The biggest moment of feeling horrible about it was that I was one of three obviously pregnant women in the two table radius of a woman who cried into her taco salad after she looked at us.

    I don’t belong on either side. I feel like I have no right to talk about the pain of infertility and I have no right to pretend I’m a fertile. I wasn’t comfortable uttering an unkind word about my pregnancy despite being on so many meds, being so sick and almost losing my baby more times than I’d like to think. I was on bed-rest with a two year old in my house and couldn’t make a peep.

    I didn’t want to be THAT woman.

    But I’m not on either side.

    Infertility still hurts, even when you have two kids.

  12. @Proud,

    Proud, I am sorry for your circumstances. I truly am. But your line of thinking implies that any women who struggles for any period with the inability to conceive can not call herself infertile.

    I went to an infertility specialist because my dr told me i was infertile, after passing all the infertility tests and being told that my 34yo reproductive system looked like it belonged to a 50yo. So 3 yrs of nothing & 2 yrs of medical fertility voodoo (IVF) i became pregnant. (now I’m in the middle)

    But the definition of infertile is ‘unable to reproduce’. There is no timetable or additional circumstances attached to the word. No one group of women can own a word and exclude others from identifying with it as well.

    However, your emotions seem fresh and raw and heart-wrenching. I can not begin to know your pain, as I am now in the middle with Casey too. I can only pray that in time, you will find some solace and be able to see yourself beyond this affliction label. You are more than your diagnosis. You are a woman meant to do wonderful and glorious things in this life. (punch me now, but i believe it)

  13. I. love. you.


  14. I didn’t read all the comments. Sorry! But I just had to put in my two cents. Some of us never have the stars align when it comes to fertility. I’ve been married 11 years, every moment of those 11 years has been one when we thought it “might” work out. It hasn’t.

    But, I have SEVEN kids. We adopted seven of the most wonderful kids on the planet. This isn’t for everyone, I know that. I wasn’t brave enough to try the IVF, the Lupron, the endoscopy. We said “screw it” and went out and waited for someone else to make the tough choice that would ultimately bless us.

    My point in saying this is not to discourage anyone from getting pregnant through any of the aforementioned means, it’s all up to you how you want to proceed. I’m just saying that sometimes you have to end the misery for yourself by finding an alternative path. You didn’t need to, I don’t begrudge you that for one second.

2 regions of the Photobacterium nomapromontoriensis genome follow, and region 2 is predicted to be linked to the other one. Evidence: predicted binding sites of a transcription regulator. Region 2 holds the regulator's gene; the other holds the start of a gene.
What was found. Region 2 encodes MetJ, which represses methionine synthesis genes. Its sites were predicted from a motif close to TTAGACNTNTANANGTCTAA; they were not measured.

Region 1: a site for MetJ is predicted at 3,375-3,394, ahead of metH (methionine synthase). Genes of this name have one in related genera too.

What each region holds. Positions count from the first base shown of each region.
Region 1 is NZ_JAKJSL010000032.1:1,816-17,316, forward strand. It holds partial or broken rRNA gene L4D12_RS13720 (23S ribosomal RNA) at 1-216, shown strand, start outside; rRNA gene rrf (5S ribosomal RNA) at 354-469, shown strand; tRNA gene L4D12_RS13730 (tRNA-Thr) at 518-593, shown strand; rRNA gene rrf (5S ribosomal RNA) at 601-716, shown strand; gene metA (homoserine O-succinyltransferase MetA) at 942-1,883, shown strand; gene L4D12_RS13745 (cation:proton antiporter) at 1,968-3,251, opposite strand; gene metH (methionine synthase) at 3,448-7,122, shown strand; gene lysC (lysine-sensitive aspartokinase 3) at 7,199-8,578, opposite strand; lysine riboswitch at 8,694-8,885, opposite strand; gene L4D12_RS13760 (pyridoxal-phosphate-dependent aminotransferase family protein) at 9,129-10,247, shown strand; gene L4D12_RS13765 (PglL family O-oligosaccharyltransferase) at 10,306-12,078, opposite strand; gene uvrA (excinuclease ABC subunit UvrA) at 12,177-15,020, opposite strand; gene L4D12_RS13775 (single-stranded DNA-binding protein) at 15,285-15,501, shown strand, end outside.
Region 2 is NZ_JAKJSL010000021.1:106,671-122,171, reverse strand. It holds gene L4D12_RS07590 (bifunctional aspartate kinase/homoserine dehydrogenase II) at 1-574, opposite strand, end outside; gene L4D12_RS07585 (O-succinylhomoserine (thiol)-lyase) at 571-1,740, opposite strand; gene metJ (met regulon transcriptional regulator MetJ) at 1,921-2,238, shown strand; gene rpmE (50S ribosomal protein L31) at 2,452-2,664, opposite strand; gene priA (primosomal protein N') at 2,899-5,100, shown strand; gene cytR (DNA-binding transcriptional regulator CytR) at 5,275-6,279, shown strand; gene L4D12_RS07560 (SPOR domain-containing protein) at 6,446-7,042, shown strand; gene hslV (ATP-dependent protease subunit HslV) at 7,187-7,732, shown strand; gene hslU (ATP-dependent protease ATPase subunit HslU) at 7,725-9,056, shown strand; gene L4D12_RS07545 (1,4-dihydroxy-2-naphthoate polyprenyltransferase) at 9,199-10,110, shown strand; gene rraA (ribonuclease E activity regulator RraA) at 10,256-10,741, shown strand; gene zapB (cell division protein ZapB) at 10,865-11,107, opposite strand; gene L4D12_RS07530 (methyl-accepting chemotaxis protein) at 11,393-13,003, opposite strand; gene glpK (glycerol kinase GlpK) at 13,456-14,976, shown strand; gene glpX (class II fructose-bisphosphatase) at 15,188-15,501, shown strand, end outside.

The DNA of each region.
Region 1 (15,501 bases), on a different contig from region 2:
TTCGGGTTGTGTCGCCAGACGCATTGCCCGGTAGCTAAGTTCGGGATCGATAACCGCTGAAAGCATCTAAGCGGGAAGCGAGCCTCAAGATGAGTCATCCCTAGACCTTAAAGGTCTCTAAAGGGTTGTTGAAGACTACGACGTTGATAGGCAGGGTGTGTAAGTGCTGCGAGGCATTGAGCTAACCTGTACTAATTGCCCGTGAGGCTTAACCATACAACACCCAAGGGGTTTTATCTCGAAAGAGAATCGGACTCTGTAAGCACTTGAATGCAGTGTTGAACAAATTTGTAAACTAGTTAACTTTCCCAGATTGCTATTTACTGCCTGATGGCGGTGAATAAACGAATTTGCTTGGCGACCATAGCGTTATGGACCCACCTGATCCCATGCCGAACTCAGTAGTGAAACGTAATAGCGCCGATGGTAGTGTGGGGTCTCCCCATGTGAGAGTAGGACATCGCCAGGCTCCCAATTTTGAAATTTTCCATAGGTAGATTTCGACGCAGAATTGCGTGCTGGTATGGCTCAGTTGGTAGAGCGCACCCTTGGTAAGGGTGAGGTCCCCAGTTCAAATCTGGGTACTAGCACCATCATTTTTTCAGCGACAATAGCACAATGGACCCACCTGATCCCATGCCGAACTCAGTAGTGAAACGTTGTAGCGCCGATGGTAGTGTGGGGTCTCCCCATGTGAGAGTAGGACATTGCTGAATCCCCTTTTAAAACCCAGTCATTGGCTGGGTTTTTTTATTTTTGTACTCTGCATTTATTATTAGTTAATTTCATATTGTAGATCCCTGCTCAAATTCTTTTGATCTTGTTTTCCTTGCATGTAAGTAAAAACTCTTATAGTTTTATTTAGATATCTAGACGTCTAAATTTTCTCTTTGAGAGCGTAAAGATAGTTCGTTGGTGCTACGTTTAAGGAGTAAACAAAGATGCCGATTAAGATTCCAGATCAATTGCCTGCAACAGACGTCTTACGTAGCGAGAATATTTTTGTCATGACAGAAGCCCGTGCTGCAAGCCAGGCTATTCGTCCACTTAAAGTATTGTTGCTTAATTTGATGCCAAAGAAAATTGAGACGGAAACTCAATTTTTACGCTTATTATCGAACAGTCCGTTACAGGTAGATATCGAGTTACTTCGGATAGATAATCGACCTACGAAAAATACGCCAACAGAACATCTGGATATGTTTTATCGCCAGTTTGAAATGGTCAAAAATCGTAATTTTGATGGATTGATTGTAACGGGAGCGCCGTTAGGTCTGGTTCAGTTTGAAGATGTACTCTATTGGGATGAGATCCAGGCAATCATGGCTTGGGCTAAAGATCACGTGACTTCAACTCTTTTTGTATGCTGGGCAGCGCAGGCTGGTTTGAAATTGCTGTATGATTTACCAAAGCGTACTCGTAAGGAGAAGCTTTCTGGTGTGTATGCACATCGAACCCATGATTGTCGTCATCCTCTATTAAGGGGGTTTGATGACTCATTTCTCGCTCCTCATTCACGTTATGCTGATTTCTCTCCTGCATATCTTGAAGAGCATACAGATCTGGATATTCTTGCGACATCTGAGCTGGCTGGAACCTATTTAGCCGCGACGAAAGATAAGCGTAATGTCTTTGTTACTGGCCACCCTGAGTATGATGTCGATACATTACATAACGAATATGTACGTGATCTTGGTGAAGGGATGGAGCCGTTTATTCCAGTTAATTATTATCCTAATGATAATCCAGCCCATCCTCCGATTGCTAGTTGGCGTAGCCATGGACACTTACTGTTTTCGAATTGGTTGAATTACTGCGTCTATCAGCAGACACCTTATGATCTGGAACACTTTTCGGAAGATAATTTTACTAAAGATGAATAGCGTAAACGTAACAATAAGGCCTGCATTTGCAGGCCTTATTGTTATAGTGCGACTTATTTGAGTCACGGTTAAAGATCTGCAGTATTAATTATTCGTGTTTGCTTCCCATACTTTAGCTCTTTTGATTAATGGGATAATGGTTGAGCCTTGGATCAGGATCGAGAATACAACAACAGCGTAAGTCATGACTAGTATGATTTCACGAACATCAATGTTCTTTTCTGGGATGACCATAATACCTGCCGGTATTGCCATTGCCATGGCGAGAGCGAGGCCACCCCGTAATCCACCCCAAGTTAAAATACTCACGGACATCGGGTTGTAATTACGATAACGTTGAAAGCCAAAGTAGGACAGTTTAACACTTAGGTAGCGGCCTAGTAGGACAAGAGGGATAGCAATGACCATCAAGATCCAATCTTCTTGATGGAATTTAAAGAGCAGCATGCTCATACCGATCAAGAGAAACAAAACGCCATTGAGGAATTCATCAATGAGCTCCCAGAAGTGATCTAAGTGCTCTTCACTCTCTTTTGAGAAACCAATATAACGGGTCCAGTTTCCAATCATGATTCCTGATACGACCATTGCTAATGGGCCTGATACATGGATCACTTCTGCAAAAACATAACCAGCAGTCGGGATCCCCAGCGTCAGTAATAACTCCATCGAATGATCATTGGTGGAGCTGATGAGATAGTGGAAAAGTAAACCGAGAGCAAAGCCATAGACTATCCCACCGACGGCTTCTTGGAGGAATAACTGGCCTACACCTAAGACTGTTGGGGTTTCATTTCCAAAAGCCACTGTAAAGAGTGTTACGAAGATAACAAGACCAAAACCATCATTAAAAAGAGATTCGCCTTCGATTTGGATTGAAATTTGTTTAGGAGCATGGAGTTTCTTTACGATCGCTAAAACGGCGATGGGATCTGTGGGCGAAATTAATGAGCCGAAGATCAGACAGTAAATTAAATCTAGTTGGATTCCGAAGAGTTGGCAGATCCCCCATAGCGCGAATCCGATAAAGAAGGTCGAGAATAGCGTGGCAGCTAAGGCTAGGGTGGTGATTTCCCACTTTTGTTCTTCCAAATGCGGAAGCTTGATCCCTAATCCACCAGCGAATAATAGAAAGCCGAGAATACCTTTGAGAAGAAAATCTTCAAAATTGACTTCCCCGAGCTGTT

We all find a way, and while the pain never goes away, it fades a little when you look at that baby, no matter how it got into your arms.


  15. Nice job on a thoughtful, heart-felt, honest and hard post.

    I have a huge, painful lump in my throat just thinking this/ typing it but if I were pregnant ( Dear God…) that I would have to let that happy flag fly high. Your dream cam true. Relish that and don’t let misplaced guilt diminish any of it.

    I extend my most sincere, best wishes to your family. You are having a baby… A tiny little human being will join your family soon. Savor every moment.

  16. Casey, your heart is unbelievably tender and compassionate. So many would never admit to these feelings, but you do, and that is why people are drawn to your light and life. I can’t express my deep admiration of you adequately, but know that I think you’re the shiz, sweet friend. I heart you more than you could know.

  17. These kind of posts always choke me up.
    My medical history deems me infertile. I CANNOT get pregnant the old fashion way. I was beyond lucky (of course luck had nothing to do with it as it was all G-D) to become pregnant with my girls on my first round of IVF.
    I felt like a traitor to my IF sisters. I mean, my blog started off as an IF blog!
    And even while pregnant, I looked at other pg women with jealousy bec I had to go through so much just to become pg..
    And then.. I almost lost them at 6 months.
    And then they came at 30 weeks.
    And so I never had a normal pregnancy. I lost the joy of being that big old pg woman.
    I suffered from PTSD & PPD and didnt tell anyone because I was supposed to be over the moon- I mean, I finally had the children I always wanted. But it doesnt work that way.

    And now, 3 years later, and 2 additional rounds of ivf.. with one miscarriage… and I wonder.. am I still considered infertile?